A science and tech writer Victoria Zavyalova has long had a fascination with innovators, and this lifelong interest inspired her to launch The Vertical, a publication focusing on immigrant entrepreneurs.
For years, their stories seemed to fly under the radar. Yet, 55% of America’s most valuable startups were launched by foreign-born entrepreneurs. The Vertical’s stories about immigrant founders are now republished by top U.S. publications.
Zavyalova generously took the time to talk about the changing face of entrepreneurship and the future of media during an exclusive interview.
Why are you focusing on immigrant entrepreneurs?
Major media mostly present immigrants as struggling beggars on benefits, although this narrative isn’t backed by statistics. Nearly 80% of America’s billion-dollar companies have foreign-born co-founders, CEOs or VPs, according to the National Foundation for American Policy (NFAP).
Most immigrant founders have so much resilience and talent. And so, their stories should be told to the general public. Tech is one of the very few industries where immigrant entrepreneurs can experience a meteoric rise to the top. That is why we chose to cover tech companies, launched by foreign-born founders —- because of their immense potential.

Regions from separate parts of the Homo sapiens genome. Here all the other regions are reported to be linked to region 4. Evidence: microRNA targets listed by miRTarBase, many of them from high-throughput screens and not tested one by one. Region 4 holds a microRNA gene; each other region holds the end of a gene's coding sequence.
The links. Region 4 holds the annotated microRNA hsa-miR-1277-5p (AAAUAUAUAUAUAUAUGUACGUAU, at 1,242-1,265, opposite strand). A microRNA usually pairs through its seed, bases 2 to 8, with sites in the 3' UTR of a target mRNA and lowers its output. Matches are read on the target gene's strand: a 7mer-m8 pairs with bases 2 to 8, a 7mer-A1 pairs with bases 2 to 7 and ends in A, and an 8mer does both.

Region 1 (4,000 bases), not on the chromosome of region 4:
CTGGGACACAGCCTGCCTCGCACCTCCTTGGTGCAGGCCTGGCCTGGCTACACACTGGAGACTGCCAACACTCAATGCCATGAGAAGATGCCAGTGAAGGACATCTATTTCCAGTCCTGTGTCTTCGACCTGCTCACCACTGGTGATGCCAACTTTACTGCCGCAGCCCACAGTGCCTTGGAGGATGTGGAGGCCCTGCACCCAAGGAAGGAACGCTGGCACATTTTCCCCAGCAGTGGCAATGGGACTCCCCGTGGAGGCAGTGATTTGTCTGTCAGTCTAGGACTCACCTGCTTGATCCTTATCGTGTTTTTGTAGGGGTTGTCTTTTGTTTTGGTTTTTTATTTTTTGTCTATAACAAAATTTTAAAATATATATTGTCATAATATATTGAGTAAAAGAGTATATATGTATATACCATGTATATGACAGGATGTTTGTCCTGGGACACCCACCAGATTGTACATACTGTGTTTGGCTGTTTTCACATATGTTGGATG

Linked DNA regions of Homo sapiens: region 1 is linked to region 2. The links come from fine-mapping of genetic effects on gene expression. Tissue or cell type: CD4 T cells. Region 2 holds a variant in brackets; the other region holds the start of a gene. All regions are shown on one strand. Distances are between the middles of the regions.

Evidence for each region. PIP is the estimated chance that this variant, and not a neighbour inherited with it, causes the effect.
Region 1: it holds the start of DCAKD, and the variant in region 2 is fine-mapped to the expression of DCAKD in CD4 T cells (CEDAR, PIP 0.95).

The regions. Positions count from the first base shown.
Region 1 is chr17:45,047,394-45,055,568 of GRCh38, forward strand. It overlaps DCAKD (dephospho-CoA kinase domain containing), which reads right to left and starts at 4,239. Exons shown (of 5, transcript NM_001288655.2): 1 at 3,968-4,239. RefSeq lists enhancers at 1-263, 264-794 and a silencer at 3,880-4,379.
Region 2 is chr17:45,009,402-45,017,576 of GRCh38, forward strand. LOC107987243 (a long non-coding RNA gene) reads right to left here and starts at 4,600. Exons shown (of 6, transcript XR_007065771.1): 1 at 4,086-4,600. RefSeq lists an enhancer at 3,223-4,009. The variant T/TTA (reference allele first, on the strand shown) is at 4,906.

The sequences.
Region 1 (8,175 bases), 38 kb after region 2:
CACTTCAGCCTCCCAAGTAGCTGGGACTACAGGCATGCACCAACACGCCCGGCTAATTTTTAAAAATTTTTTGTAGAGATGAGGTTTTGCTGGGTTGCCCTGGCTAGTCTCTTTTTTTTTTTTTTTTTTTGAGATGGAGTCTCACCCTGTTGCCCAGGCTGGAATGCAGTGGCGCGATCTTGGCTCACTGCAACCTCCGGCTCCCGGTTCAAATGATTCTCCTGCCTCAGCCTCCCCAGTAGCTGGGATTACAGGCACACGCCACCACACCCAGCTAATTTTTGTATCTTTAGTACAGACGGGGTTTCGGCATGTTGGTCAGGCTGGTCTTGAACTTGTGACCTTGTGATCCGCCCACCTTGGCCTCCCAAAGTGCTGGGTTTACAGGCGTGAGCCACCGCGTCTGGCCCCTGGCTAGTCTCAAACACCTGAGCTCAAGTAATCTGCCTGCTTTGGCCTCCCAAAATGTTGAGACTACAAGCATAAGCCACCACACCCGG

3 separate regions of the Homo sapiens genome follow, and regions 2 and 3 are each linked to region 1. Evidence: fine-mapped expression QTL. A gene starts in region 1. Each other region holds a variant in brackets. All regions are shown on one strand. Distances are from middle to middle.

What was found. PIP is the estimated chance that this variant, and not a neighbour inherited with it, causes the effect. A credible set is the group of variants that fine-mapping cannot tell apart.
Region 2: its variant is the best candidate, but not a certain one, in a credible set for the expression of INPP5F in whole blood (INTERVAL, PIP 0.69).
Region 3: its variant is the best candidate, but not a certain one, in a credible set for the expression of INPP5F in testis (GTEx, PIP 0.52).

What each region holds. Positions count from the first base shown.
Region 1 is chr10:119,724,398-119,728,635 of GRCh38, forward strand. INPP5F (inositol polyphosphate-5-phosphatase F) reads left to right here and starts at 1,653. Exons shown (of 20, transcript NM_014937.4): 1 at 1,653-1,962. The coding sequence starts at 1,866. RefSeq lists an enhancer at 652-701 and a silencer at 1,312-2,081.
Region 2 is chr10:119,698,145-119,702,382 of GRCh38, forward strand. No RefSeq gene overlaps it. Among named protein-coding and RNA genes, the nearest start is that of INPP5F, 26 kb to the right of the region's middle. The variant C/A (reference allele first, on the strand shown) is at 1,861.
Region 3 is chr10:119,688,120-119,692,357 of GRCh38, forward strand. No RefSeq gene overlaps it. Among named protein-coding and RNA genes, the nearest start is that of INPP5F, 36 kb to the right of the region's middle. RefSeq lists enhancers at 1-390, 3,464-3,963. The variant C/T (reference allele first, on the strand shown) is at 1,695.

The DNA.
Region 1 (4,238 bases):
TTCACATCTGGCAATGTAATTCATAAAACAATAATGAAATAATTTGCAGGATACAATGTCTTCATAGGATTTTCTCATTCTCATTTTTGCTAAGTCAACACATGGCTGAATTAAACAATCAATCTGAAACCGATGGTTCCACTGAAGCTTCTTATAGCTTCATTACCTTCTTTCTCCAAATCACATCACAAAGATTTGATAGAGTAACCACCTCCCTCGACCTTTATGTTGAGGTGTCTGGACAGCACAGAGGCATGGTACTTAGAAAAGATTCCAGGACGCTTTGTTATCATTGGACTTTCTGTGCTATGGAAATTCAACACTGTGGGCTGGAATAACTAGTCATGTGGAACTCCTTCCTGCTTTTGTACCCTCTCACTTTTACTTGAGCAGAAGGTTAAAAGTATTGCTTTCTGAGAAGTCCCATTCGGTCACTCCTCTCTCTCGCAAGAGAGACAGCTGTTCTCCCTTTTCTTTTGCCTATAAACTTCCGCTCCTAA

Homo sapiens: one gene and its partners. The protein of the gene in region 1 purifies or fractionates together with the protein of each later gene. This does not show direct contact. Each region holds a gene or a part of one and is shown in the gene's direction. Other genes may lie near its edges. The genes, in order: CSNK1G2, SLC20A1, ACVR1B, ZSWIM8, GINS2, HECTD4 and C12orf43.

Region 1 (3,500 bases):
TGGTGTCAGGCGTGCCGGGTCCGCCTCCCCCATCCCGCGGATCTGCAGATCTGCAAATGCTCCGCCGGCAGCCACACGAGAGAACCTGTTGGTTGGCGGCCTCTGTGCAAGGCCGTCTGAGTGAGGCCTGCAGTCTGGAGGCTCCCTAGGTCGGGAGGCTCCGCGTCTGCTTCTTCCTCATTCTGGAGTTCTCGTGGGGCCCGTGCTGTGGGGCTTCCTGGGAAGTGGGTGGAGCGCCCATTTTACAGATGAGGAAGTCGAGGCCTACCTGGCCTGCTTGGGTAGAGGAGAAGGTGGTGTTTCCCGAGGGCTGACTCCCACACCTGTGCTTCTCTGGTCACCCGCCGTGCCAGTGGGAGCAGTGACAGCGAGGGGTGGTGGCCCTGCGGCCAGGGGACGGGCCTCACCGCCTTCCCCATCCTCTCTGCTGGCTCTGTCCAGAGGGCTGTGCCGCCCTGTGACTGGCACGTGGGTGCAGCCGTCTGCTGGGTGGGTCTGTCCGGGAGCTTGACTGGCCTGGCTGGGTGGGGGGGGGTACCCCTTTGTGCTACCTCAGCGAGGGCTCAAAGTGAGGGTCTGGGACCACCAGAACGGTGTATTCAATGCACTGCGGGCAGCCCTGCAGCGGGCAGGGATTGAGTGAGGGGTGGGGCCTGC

What makes a good story? Do you cover businesses that just moved to the U.S.?
The Vertical’s main goal is to provide inspiration and cultural guidance to techpreneurs. A good topic for us is either an inspirational story or a trend — for example, VCs boosting their investments in immigrant entrepreneurs. We also provide advice from top professionals in their field, such as how to raise capital or sell in the U.S.
We only cover startups that have “traction” — customers and measurable growth in the U.S., the most competitive market in the world. Such ventures are mostly run by immigrants who aren’t new to the U.S. For new arrivals, even if they got solid VC funding, getting traction in the U.S. takes a lot of effort.
They have to spend time learning about the market. That’s why we rarely cover businesses or entrepreneurs who recently relocated. They have to learn first to become successful — and The Vertical helps them to do so.
Can you give an example of such a story?
We have had so many. The story that inspired me personally was one about an immigrant female founder who went from $180K in student debt to building a very successful professional career and launching her own business. She recently raised a whopping $40 million VC capital. Another founder worked his way up from bussing tables at a fast food chain to being featured on Forbes’s ’30 Under 30’ list. I love interviewing entrepreneurs: it’s the best way to learn resilience and positive thinking from the most successful and daring people.
What is the future of media, considering the rapid development of technology, specifically, AI and blockchain?